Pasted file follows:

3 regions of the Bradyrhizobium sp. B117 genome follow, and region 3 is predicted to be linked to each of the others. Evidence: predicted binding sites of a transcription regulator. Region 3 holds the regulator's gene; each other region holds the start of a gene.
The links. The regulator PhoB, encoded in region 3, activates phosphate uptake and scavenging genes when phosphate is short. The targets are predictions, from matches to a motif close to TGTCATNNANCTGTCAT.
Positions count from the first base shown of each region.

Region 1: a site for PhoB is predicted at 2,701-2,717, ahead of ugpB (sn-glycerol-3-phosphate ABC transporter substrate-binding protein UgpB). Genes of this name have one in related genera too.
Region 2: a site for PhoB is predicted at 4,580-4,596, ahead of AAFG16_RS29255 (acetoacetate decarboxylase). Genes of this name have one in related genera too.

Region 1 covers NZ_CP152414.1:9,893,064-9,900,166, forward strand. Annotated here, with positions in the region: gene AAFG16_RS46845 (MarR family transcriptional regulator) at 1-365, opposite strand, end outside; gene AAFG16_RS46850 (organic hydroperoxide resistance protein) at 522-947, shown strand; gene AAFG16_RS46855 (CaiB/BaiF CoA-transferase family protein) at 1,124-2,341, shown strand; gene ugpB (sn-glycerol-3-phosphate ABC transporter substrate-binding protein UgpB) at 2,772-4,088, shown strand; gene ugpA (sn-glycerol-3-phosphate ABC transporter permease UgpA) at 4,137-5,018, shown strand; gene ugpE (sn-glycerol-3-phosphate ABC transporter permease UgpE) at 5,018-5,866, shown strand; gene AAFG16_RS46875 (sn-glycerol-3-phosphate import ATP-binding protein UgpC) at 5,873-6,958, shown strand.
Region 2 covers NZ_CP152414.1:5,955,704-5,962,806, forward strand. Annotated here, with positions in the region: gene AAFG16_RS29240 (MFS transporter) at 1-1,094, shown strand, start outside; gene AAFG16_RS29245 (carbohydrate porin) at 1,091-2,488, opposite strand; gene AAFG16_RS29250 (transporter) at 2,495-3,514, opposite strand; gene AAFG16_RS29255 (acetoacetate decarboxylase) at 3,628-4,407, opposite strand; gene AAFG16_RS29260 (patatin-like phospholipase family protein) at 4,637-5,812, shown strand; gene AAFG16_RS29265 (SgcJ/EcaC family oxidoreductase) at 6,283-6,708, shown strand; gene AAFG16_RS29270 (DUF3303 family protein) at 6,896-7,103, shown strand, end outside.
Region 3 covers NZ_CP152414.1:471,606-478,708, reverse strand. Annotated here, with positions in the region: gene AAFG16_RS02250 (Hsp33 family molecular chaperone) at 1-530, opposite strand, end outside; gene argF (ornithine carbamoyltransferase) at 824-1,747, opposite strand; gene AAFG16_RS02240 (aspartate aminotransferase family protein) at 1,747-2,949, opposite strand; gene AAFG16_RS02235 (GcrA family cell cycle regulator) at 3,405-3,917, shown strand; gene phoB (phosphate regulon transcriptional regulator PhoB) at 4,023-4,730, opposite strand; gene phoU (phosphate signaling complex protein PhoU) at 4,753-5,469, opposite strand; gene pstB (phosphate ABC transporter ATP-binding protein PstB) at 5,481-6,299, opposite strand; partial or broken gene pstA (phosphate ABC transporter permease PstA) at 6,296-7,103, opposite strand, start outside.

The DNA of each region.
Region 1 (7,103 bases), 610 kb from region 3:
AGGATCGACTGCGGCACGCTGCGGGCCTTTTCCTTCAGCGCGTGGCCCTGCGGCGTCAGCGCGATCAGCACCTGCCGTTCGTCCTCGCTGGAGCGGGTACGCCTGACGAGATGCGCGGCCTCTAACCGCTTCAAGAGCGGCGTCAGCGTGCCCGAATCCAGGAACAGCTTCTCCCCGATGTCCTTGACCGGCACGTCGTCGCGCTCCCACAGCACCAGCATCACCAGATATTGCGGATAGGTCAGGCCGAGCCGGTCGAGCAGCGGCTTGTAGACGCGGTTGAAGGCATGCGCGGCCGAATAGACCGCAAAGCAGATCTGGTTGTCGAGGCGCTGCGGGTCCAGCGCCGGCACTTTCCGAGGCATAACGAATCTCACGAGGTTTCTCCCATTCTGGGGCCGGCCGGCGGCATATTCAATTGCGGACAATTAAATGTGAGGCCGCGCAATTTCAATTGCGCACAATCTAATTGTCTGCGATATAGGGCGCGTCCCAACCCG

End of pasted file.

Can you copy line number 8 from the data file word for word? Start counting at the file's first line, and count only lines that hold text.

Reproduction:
Region 3 covers NZ_CP152414.1:471,606-478,708, reverse strand. Annotated here, with positions in the region: gene AAFG16_RS02250 (Hsp33 family molecular chaperone) at 1-530, opposite strand, end outside; gene argF (ornithine carbamoyltransferase) at 824-1,747, opposite strand; gene AAFG16_RS02240 (aspartate aminotransferase family protein) at 1,747-2,949, opposite strand; gene AAFG16_RS02235 (GcrA family cell cycle regulator) at 3,405-3,917, shown strand; gene phoB (phosphate regulon transcriptional regulator PhoB) at 4,023-4,730, opposite strand; gene phoU (phosphate signaling complex protein PhoU) at 4,753-5,469, opposite strand; gene pstB (phosphate ABC transporter ATP-binding protein PstB) at 5,481-6,299, opposite strand; partial or broken gene pstA (phosphate ABC transporter permease PstA) at 6,296-7,103, opposite strand, start outside.